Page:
“Most were easily summoned, but they were led by a strong demon of sloth. Its power weakened the guards and they were easily slaughtered. With his history and temperament, Lord Rotch will like be coming here to exact a price for the death of his son, even though we are not responsible. It’s also very possible that he will try to use his demon allies to attack the prince while he is in town. You four are some of the few in town with experience fighting a major demon; we need that.”
Jonas patted Nat before turning to face Fiora, “Leader, this could give all of us a chance to put our inner struggles to rest. The dungeon isn’t going anywhere, and neither are we.”
Gran nodded to Fiora, and Nat jerked her head up with resolute eyes. Fiora sighed and grinned savagely, “Fine, we’ll take the job.”
“Excellent,” Mary clapped her hands in joy, “You have no idea how much stress this relieves me of. If you four would follow me to the town gate, we should be just in time to meet our guest of honor.”
“Whoopee,” Fiora said unenthusiastically.
Mary frowned, “No apprentice of mine will display herself with such vulgar countenance. Show some moxie!”
Fiora drew her sword and roared, “Yes Mistress!” She blushed afterwards, because this was a reflexive move beaten into her over the course of years. She glowered at the sniggering of her companions.
“As expected of my apprentice; let’s go.”
Mary led them out of the adventurer guild and toward the western gate of Iron Town. There, the town militia was in full force: making carriages and carts head to other gates and keeping the townsfolk away. The captain of the militia bowed to Mary and allowed the through the gate to the plains.
“There they are, right on schedule,” Mary said as she lifted her hand to shape her eyes from the mid-morning sun. In the distance, a carriage was being escorted by cavalry in tight formation. The royal flag zipped through the wind on the top of the carriage.
Fiora frowned, “That cavalry is too close to the carriage. It’s would be easy for saboteurs to cause trouble at that distance.”
“Indeed,” Mary frowned at what she saw, “This can’t be right; the leader was properly informed of what formation to use at each leg of the journey.”
“That only works if your leader didn’t get replaced at the last moment by a blade,” Fiora turned swiftly, “Captain, we need horses!”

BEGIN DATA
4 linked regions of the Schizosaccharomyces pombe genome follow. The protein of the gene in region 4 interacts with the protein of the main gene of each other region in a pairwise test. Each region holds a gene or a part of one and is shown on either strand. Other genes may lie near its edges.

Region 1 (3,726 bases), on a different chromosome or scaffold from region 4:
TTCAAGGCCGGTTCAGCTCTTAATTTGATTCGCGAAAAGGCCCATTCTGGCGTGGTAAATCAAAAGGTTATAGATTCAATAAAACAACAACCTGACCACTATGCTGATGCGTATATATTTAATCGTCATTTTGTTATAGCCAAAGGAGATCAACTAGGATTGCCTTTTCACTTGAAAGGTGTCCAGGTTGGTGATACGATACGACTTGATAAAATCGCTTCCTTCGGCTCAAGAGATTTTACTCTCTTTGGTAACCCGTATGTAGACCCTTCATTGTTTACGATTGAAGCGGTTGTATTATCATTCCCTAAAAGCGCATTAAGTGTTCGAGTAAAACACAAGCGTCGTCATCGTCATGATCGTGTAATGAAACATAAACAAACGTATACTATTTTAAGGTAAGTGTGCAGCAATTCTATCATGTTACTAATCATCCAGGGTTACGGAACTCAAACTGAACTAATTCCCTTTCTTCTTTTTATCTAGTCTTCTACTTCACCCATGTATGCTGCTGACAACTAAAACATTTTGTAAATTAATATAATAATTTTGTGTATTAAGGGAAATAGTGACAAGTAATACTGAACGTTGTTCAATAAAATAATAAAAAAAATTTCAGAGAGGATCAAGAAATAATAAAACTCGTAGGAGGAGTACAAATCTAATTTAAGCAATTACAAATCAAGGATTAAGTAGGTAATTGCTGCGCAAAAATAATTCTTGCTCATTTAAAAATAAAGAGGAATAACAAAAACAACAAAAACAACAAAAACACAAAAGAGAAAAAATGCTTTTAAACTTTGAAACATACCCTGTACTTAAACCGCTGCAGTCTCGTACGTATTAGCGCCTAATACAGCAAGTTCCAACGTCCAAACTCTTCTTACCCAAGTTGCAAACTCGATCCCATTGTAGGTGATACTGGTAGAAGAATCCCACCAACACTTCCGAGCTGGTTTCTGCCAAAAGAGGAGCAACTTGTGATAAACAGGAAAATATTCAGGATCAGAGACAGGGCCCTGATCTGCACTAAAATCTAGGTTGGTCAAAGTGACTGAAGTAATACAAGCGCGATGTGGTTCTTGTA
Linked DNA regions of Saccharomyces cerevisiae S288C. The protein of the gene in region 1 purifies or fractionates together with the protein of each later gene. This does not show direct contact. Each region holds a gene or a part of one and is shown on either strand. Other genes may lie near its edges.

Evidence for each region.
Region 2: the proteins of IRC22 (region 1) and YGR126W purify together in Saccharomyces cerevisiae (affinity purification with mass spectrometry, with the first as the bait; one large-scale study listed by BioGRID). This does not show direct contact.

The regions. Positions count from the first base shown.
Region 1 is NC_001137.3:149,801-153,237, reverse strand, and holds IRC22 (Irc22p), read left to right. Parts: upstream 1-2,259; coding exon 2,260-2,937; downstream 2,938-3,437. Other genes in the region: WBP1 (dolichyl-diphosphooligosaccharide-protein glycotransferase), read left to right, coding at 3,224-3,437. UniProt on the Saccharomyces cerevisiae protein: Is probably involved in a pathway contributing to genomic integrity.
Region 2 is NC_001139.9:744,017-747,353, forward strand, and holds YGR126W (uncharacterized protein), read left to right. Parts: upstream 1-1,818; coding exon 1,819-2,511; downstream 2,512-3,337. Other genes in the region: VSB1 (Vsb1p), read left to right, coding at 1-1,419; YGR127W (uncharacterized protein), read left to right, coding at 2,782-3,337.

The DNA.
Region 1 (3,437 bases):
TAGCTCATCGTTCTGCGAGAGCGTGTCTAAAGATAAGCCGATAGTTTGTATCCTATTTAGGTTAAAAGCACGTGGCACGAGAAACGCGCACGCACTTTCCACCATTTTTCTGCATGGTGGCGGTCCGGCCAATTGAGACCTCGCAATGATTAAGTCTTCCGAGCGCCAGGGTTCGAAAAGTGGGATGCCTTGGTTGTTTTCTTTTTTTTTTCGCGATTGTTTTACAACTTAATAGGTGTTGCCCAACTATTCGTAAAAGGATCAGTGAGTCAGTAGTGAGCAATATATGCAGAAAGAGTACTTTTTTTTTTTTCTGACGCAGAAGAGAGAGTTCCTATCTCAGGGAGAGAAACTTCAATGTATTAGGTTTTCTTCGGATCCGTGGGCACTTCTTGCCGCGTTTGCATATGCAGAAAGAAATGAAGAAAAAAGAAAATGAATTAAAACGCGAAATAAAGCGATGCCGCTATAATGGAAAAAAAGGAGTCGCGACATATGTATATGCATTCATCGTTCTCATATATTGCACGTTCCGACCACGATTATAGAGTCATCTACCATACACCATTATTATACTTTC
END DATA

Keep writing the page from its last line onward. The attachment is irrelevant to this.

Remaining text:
The militia captain turned over four stallions to the adventurer group.
“I’ll stay here just in case someone tries something here,” Mary told Fiora, “Be careful and victorious my apprenti . . . my daughter.”
Fiora smiled softly and whispered, “Thanks, mother.” She kicked her horse, and the four adventurers raced toward the carriage, with Nat holding the white flag of peace.
As they approached, however, it was evident that their presence had flushed the assassins out and into action. Men cried out in alarm as their former comrades began to turn on them. Gran loaded his bow and began to unleash deadly accurate arrows on the perpetrators. Each shot struck a fatal point on their targets.
Jonas grimaced, “My best magic is fire based, which could set the carriage on fire. I won’t be much use here.”
Fiora nodded, “Just stick with melee combat with your staff or fire sword. Nat and I will do the same. Gran, you keep firing away with your bow.”
She took a deep breath, “CHARGE!”
The four fell into confused group of horses just as the carriage was set aflame. Fiora cursed as her sword slit the chest of an assassin, his voice gurgling as he fell.
“I have the prince! Keep them off me!” she ordered. Then, she leaped off her horse onto the roof of the carriage. Stabbing down, she cut the roof and fell inside.
Once in, she thrust forward and stabbed the mouth of a very surprised assassin. He died choking on her sword. Fiora turned to the two other occupants.
“Are you hurt?” she prompted.
The two shook their heads. In their current clothes, which were damaged by the fight and smoke, she couldn’t tell which one was the prince. There was enough room in the carriage to get up and move to the doors. Fiora tried to open the doors, but they were magically shut and locked. She frowned at the situation.
“Hold on to me!” she yelled at them. The two men jumped and hugged her with all their strength. Fiora held her breath and took a sword stance.
Meanwhile, on the outside, Jonas and Nat smashed their way through their enemies. Jonas formed a sword of fire that burned as it cut, and Nat’s massive sword crushed bodies into the ground. Gran was picking off targets with his bow, before he was forced to duck as the entire front of the carriage flew at him at high speed.
Fiora, with the two men holding on to her, leaped out of the burning vehicle as a fireball exploded behind her and landed safely on the ground. Her sword slashed from left to right, decapitating two assassins who had been standing in front of her.
She sighed, sheathing her sword. It appeared that every enemy was dead.
“Nat, Jonas, Gran; are you three all right?” she asked.
“Minor cut, no poison,” Nat announced.
“No injuries,” Gran reported.
“As good as I’ll ever be,” Jonas shrugged.
Fiora let relief appear on her face before she turned to the two men she saved.
“Now, which one of you is his highness?” she asked tentatively.
The man on the right brushed soot off his face, revealing an older face that seemed to be twitching between annoyance and gratefulness. It was actually interesting to watch.
“I am the royal adviser, and this is his highness Prince James. I thank-you for your rescue, but I must insist that you address his highness with more respect.”
“It’s fine Alfred,” Prince James waved him off.
“Alfred?” Fiora said, startled. She took a close look at the adviser.
James chuckled, “No need to be surprised Fiora; this is the Alfred from school. He just aged quickly.”
Alfred sighed in despair, “I’m 25 years old.” Everyone gave him a sympathetic look.
James turned to face Fiora, “It has been some time Fiora. Thanks for the help.”
Fiora shook her head, “I’m just doing my job. Come, let’s get you to the safety of the town.”
“Lead the way,” Prince James smiled, “We have much to discuss.”